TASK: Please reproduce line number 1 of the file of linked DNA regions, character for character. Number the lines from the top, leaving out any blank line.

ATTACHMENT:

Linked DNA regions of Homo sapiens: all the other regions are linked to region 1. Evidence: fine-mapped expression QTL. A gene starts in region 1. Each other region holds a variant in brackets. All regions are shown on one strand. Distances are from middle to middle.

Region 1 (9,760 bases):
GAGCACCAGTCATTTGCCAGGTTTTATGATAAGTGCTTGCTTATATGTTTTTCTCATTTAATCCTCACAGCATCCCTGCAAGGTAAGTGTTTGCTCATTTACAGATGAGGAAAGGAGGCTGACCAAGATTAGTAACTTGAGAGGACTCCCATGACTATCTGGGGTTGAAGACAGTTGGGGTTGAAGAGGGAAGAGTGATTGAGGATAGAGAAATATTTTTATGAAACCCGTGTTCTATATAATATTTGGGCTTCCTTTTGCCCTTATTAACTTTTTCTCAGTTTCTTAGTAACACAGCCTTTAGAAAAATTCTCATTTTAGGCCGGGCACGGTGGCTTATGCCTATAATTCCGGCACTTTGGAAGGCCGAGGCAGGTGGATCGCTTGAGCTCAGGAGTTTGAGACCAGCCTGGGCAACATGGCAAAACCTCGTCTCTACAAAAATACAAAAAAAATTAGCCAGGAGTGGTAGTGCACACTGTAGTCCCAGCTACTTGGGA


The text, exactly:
Linked DNA regions of Homo sapiens: all the other regions are linked to region 1. Evidence: fine-mapped expression QTL. A gene starts in region 1. Each other region holds a variant in brackets. All regions are shown on one strand. Distances are from middle to middle.